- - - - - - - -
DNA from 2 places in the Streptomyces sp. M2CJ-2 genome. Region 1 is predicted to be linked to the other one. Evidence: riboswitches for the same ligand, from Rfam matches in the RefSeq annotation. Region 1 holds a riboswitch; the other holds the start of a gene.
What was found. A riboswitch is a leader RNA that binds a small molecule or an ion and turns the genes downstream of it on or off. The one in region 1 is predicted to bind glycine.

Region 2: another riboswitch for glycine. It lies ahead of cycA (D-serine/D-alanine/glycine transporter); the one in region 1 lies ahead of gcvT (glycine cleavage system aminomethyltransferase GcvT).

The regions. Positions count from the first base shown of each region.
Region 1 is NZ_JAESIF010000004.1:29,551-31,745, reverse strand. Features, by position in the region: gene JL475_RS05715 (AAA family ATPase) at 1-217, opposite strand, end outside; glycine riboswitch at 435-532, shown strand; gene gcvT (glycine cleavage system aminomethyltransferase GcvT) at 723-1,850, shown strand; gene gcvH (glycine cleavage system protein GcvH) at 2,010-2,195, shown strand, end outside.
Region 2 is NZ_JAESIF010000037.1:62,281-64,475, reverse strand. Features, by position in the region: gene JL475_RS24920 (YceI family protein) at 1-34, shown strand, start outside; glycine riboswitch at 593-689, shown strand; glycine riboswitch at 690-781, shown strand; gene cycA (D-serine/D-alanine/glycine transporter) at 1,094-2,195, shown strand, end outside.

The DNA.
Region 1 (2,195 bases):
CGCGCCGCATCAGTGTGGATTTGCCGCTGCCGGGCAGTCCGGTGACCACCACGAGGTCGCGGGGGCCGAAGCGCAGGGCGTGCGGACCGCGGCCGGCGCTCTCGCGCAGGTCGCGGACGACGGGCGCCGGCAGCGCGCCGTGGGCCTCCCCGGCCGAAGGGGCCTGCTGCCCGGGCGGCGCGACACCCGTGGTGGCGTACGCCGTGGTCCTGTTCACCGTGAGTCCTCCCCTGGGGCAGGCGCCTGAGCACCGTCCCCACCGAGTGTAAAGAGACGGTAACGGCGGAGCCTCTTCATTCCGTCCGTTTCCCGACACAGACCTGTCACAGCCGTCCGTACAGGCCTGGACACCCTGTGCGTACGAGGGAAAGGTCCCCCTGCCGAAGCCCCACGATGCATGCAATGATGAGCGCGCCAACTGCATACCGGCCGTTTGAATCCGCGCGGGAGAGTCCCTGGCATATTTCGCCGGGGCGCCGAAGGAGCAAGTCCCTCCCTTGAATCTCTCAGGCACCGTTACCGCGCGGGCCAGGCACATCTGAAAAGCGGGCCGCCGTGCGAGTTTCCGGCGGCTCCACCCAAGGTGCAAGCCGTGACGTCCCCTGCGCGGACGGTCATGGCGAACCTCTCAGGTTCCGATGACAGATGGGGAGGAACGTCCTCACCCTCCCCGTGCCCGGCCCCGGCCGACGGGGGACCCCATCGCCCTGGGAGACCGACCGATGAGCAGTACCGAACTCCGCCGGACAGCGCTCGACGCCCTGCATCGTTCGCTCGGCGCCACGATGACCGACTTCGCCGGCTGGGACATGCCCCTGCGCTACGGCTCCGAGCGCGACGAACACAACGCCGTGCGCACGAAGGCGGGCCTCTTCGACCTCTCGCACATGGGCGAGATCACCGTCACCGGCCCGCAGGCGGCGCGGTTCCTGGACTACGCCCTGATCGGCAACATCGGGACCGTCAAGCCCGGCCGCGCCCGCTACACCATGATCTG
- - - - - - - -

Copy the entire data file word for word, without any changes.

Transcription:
DNA from 2 places in the Streptomyces sp. M2CJ-2 genome. Region 1 is predicted to be linked to the other one. Evidence: riboswitches for the same ligand, from Rfam matches in the RefSeq annotation. Region 1 holds a riboswitch; the other holds the start of a gene.
What was found. A riboswitch is a leader RNA that binds a small molecule or an ion and turns the genes downstream of it on or off. The one in region 1 is predicted to bind glycine.

Region 2: another riboswitch for glycine. It lies ahead of cycA (D-serine/D-alanine/glycine transporter); the one in region 1 lies ahead of gcvT (glycine cleavage system aminomethyltransferase GcvT).

The regions. Positions count from the first base shown of each region.
Region 1 is NZ_JAESIF010000004.1:29,551-31,745, reverse strand. Features, by position in the region: gene JL475_RS05715 (AAA family ATPase) at 1-217, opposite strand, end outside; glycine riboswitch at 435-532, shown strand; gene gcvT (glycine cleavage system aminomethyltransferase GcvT) at 723-1,850, shown strand; gene gcvH (glycine cleavage system protein GcvH) at 2,010-2,195, shown strand, end outside.
Region 2 is NZ_JAESIF010000037.1:62,281-64,475, reverse strand. Features, by position in the region: gene JL475_RS24920 (YceI family protein) at 1-34, shown strand, start outside; glycine riboswitch at 593-689, shown strand; glycine riboswitch at 690-781, shown strand; gene cycA (D-serine/D-alanine/glycine transporter) at 1,094-2,195, shown strand, end outside.

The DNA.
Region 1 (2,195 bases):
CGCGCCGCATCAGTGTGGATTTGCCGCTGCCGGGCAGTCCGGTGACCACCACGAGGTCGCGGGGGCCGAAGCGCAGGGCGTGCGGACCGCGGCCGGCGCTCTCGCGCAGGTCGCGGACGACGGGCGCCGGCAGCGCGCCGTGGGCCTCCCCGGCCGAAGGGGCCTGCTGCCCGGGCGGCGCGACACCCGTGGTGGCGTACGCCGTGGTCCTGTTCACCGTGAGTCCTCCCCTGGGGCAGGCGCCTGAGCACCGTCCCCACCGAGTGTAAAGAGACGGTAACGGCGGAGCCTCTTCATTCCGTCCGTTTCCCGACACAGACCTGTCACAGCCGTCCGTACAGGCCTGGACACCCTGTGCGTACGAGGGAAAGGTCCCCCTGCCGAAGCCCCACGATGCATGCAATGATGAGCGCGCCAACTGCATACCGGCCGTTTGAATCCGCGCGGGAGAGTCCCTGGCATATTTCGCCGGGGCGCCGAAGGAGCAAGTCCCTCCCTTGAATCTCTCAGGCACCGTTACCGCGCGGGCCAGGCACATCTGAAAAGCGGGCCGCCGTGCGAGTTTCCGGCGGCTCCACCCAAGGTGCAAGCCGTGACGTCCCCTGCGCGGACGGTCATGGCGAACCTCTCAGGTTCCGATGACAGATGGGGAGGAACGTCCTCACCCTCCCCGTGCCCGGCCCCGGCCGACGGGGGACCCCATCGCCCTGGGAGACCGACCGATGAGCAGTACCGAACTCCGCCGGACAGCGCTCGACGCCCTGCATCGTTCGCTCGGCGCCACGATGACCGACTTCGCCGGCTGGGACATGCCCCTGCGCTACGGCTCCGAGCGCGACGAACACAACGCCGTGCGCACGAAGGCGGGCCTCTTCGACCTCTCGCACATGGGCGAGATCACCGTCACCGGCCCGCAGGCGGCGCGGTTCCTGGACTACGCCCTGATCGGCAACATCGGGACCGTCAAGCCCGGCCGCGCCCGCTACACCATGATCTG